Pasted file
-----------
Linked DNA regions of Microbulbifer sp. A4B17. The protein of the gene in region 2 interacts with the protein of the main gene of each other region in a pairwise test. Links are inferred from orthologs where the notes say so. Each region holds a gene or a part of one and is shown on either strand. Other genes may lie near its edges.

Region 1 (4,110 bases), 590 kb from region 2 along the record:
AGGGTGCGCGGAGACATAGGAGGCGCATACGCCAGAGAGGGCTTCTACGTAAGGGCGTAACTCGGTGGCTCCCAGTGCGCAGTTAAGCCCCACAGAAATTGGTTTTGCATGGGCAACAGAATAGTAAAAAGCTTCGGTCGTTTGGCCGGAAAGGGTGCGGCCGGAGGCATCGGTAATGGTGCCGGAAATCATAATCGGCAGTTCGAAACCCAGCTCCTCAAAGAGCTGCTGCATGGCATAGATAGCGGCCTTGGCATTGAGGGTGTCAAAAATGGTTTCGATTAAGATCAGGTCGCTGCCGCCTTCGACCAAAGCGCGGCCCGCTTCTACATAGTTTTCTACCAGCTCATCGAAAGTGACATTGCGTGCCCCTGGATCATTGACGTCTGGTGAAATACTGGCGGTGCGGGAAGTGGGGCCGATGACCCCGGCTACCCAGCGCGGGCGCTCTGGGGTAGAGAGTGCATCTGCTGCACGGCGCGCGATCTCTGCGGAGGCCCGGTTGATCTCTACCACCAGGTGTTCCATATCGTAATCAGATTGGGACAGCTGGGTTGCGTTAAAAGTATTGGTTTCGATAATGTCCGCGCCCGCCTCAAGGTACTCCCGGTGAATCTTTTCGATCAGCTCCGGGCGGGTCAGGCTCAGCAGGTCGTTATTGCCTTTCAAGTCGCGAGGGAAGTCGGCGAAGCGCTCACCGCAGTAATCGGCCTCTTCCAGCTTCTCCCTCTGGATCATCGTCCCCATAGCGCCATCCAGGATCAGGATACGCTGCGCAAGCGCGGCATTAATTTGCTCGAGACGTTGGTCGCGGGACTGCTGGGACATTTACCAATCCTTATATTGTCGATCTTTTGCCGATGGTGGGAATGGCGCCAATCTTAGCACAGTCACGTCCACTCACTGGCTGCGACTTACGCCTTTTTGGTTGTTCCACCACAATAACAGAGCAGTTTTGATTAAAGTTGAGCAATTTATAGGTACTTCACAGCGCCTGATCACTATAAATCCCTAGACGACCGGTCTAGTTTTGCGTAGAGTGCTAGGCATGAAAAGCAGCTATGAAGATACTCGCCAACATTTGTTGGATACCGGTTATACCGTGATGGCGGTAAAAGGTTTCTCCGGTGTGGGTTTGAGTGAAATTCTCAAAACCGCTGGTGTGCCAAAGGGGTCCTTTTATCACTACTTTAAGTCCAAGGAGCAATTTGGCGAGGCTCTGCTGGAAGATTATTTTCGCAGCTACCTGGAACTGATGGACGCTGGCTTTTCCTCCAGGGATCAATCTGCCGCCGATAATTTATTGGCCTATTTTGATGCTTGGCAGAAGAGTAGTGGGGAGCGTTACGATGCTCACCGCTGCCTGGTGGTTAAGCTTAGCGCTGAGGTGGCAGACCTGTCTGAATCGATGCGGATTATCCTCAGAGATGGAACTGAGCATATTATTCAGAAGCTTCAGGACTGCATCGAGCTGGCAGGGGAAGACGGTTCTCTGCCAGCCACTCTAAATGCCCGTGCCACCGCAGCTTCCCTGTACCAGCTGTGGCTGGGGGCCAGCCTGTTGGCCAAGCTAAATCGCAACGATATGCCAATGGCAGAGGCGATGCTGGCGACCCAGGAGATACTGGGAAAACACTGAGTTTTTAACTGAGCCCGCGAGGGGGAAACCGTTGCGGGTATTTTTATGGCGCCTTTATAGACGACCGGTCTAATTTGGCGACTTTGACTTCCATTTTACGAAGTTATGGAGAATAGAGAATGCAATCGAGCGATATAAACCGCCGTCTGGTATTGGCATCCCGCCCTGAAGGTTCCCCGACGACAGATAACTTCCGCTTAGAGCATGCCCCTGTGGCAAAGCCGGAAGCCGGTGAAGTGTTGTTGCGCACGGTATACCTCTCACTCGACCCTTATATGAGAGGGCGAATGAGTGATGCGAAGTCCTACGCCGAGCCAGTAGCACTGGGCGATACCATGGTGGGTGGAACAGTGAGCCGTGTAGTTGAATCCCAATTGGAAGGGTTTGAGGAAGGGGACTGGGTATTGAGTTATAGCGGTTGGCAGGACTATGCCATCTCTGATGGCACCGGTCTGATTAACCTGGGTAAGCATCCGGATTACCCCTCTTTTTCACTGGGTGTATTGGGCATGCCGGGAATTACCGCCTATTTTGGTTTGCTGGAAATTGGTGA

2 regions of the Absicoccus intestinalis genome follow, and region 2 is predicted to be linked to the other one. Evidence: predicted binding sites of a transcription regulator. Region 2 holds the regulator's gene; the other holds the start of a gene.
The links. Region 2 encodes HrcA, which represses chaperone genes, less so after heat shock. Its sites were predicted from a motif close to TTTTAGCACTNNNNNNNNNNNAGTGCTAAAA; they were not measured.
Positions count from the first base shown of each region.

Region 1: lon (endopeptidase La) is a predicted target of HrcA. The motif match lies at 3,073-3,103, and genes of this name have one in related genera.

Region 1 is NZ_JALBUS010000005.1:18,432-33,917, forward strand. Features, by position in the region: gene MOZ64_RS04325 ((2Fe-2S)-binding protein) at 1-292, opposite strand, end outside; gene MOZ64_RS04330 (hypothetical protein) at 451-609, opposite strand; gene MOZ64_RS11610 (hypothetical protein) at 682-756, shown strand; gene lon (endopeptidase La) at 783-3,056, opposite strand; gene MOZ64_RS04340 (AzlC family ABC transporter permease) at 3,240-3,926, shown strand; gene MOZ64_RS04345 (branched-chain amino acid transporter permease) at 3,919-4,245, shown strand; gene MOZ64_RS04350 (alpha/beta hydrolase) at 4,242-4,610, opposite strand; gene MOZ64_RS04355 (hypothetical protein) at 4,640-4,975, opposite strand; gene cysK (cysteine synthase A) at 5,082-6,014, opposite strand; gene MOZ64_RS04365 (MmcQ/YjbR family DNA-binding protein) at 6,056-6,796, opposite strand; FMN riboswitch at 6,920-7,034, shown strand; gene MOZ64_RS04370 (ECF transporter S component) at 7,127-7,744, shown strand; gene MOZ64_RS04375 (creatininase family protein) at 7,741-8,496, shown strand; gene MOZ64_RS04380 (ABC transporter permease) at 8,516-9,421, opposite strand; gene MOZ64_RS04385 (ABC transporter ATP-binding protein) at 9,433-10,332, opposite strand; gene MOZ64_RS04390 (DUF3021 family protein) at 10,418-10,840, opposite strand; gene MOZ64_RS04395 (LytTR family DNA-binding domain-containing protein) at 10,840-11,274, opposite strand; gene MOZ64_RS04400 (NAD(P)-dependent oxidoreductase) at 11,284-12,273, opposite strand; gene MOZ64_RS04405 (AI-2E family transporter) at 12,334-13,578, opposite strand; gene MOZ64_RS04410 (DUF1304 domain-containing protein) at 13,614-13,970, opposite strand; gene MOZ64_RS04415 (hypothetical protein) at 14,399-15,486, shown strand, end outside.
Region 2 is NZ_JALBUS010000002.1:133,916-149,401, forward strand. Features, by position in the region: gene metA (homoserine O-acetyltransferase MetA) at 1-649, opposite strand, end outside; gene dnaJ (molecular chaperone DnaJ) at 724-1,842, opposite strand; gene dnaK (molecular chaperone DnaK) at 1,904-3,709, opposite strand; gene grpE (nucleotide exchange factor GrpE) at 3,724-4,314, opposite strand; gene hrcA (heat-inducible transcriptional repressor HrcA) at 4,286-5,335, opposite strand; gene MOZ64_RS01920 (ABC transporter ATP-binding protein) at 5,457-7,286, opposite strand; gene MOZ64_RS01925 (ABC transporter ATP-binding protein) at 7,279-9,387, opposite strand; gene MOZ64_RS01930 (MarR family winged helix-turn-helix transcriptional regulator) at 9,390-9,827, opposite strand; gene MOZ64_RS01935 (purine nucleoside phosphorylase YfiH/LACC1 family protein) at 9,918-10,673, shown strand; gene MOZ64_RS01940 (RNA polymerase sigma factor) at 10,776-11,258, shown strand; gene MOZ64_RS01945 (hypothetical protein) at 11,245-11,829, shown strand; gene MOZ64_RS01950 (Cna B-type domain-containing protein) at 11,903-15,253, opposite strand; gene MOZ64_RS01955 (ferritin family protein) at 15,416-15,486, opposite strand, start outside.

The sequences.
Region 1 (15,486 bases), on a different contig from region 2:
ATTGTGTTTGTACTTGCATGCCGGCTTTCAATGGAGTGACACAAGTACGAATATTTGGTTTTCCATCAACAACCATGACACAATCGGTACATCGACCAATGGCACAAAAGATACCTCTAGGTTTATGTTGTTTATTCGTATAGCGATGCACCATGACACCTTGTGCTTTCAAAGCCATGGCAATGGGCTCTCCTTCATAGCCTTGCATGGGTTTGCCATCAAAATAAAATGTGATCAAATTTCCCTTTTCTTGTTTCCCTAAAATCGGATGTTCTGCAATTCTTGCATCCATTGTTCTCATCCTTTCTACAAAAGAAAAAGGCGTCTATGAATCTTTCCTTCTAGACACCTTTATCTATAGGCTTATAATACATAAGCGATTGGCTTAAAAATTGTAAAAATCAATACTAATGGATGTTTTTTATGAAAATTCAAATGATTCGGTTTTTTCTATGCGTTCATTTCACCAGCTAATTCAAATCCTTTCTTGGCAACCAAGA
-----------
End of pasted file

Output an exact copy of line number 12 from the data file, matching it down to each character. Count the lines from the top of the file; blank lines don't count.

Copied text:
ATTGTGTTTGTACTTGCATGCCGGCTTTCAATGGAGTGACACAAGTACGAATATTTGGTTTTCCATCAACAACCATGACACAATCGGTACATCGACCAATGGCACAAAAGATACCTCTAGGTTTATGTTGTTTATTCGTATAGCGATGCACCATGACACCTTGTGCTTTCAAAGCCATGGCAATGGGCTCTCCTTCATAGCCTTGCATGGGTTTGCCATCAAAATAAAATGTGATCAAATTTCCCTTTTCTTGTTTCCCTAAAATCGGATGTTCTGCAATTCTTGCATCCATTGTTCTCATCCTTTCTACAAAAGAAAAAGGCGTCTATGAATCTTTCCTTCTAGACACCTTTATCTATAGGCTTATAATACATAAGCGATTGGCTTAAAAATTGTAAAAATCAATACTAATGGATGTTTTTTATGAAAATTCAAATGATTCGGTTTTTTCTATGCGTTCATTTCACCAGCTAATTCAAATCCTTTCTTGGCAACCAAGA